New Construction Starts Drop in August
All Components of Dodge Index Decline
The August Dodge Index, a measure of nationwide construction activity, fell 16 points from July to August. It's major components are residential, non-residential and non-building, all of which declined.
The Dodge Index, a gauge of new construction starts, fell in August, as all three of its components declined, Dodge Data and Analytics said.
New construction starts fell 11 percent for the month to $554.5 billion, and those results lowered the Dodge Index to 117 from a reading of 133 in July. The benchmark level of the Dodge, which began in 2000, is the number 100.
"While August construction starts were notably subdued compared to recent months, it's useful to keep in mind that construction starts on a monthly basis will often show an up-and-down pattern, and the year-to-date statistics depict an expansion that's still proceeding," Robert A. Murray, chief economist for Dodge Data and Analytics, said.
Non-residential building activity in August dropped 16 percent to $160.7 billion. The commercial segment shed 24 percent; hotels plunged 35 percent; and offices declined 34 percent. However, store construction rose 3 percent, while warehouses gained 2 percent. The manufacturing sector slipped 2 percent.
"For nonresidential building, the early months of 2015 did show some deceleration for the commercial categories, consistent with the slower pace of economic growth in the first quarter," Murray said.
"Manufacturing plant construction is now retreating after the exceptional amount of energy-related plant investment in 2014," Murray added. "At the same time, market fundamentals for commercial building are still positive, and commercial building projects at the planning stage have recently increased. This suggests that the pace of commercial building starts, while lackluster in August, should soon pick up."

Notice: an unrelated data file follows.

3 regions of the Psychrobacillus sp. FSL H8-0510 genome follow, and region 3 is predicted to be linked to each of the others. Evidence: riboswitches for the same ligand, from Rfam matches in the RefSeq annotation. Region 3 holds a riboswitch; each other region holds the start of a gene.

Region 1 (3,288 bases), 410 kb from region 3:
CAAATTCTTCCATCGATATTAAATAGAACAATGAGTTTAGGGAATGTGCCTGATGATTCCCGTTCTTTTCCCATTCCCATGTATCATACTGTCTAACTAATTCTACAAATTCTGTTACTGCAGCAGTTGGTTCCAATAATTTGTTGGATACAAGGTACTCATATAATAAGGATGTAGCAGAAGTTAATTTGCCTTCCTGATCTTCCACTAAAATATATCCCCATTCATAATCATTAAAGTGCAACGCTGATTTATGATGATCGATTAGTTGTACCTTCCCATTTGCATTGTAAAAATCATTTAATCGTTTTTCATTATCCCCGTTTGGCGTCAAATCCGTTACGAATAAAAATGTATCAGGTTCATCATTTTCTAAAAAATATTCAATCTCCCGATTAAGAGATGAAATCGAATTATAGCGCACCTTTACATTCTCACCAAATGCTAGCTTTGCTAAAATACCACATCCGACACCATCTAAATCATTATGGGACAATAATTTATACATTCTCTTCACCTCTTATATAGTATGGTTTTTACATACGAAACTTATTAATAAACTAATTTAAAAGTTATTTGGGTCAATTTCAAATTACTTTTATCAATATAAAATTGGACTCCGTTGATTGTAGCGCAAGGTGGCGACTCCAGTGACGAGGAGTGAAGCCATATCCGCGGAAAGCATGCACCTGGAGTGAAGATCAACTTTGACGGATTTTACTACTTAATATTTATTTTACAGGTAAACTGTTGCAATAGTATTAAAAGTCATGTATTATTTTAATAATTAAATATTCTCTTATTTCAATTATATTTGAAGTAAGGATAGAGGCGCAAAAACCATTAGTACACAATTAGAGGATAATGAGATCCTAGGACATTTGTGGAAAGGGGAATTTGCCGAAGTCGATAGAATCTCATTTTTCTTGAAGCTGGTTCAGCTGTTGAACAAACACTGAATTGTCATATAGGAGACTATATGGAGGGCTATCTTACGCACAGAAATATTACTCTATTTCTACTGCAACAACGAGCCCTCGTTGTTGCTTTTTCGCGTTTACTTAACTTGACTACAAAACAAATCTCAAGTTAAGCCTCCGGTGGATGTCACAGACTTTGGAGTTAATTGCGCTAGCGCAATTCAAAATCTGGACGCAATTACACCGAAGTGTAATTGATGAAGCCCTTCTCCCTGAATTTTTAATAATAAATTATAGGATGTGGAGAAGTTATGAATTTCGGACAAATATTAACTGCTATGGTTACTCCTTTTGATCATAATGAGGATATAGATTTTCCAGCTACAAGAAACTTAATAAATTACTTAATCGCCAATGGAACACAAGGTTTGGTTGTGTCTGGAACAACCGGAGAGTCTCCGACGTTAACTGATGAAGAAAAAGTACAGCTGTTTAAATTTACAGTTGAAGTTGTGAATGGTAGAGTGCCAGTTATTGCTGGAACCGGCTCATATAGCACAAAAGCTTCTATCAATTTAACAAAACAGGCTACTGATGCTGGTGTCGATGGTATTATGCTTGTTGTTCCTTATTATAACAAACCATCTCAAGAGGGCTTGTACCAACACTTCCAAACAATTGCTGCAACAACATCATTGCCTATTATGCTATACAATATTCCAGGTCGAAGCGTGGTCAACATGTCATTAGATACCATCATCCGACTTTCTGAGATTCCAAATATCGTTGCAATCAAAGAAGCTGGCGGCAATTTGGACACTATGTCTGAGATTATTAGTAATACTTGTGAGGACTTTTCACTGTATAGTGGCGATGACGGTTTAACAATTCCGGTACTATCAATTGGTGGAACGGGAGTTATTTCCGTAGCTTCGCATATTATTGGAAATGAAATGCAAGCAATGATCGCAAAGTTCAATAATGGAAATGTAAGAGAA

Residential building, at $265.5 billion, lost 8 percent. Multifamily housing retreated 23 percent, and the single-family segment improved 1 percent. By region, the Northeast was up 8 percent, while all other areas experienced very little change.
"For residential building, the August decline was due to a slower pace for multifamily housing after a particularly strong July," Murray said, "but the upward trend for this sector remains intact."
Nonbuilding construction in August dropped 12 percent to $128.3 billion. Public works segments were down 15 percent in August collectively. Highway and bridge construction shed 15 percent. Water supply projects declined 17 percent, while sewer construction was up 23 percent.
"For nonbuilding construction, highway and bridge starts have slipped from the elevated activity reported earlier in 2015, and at midyear there was uncertainty related to the depleted Highway Trust Fund," Murray said. "At the end of July, Congress approved $8 billion to shore up the Highway Trust Fund, although there's still some uncertainty as to when Congress will be able to pass a new multiyear federal transportation bill."
Year-to-date (January to August) totals are as follows: Residential building has advanced 18 percent; the nonresidential category dropped 5 percent; and non-building construction has surged 43 percent.
By major region, year-to-date total construction starts are as follows: South Central, up 31 percent; Northeast, an increase of 20 percent; South Atlantic, a hike of 14 percent; West, up 6 percent; and the Midwest, an improvement of 4 percent.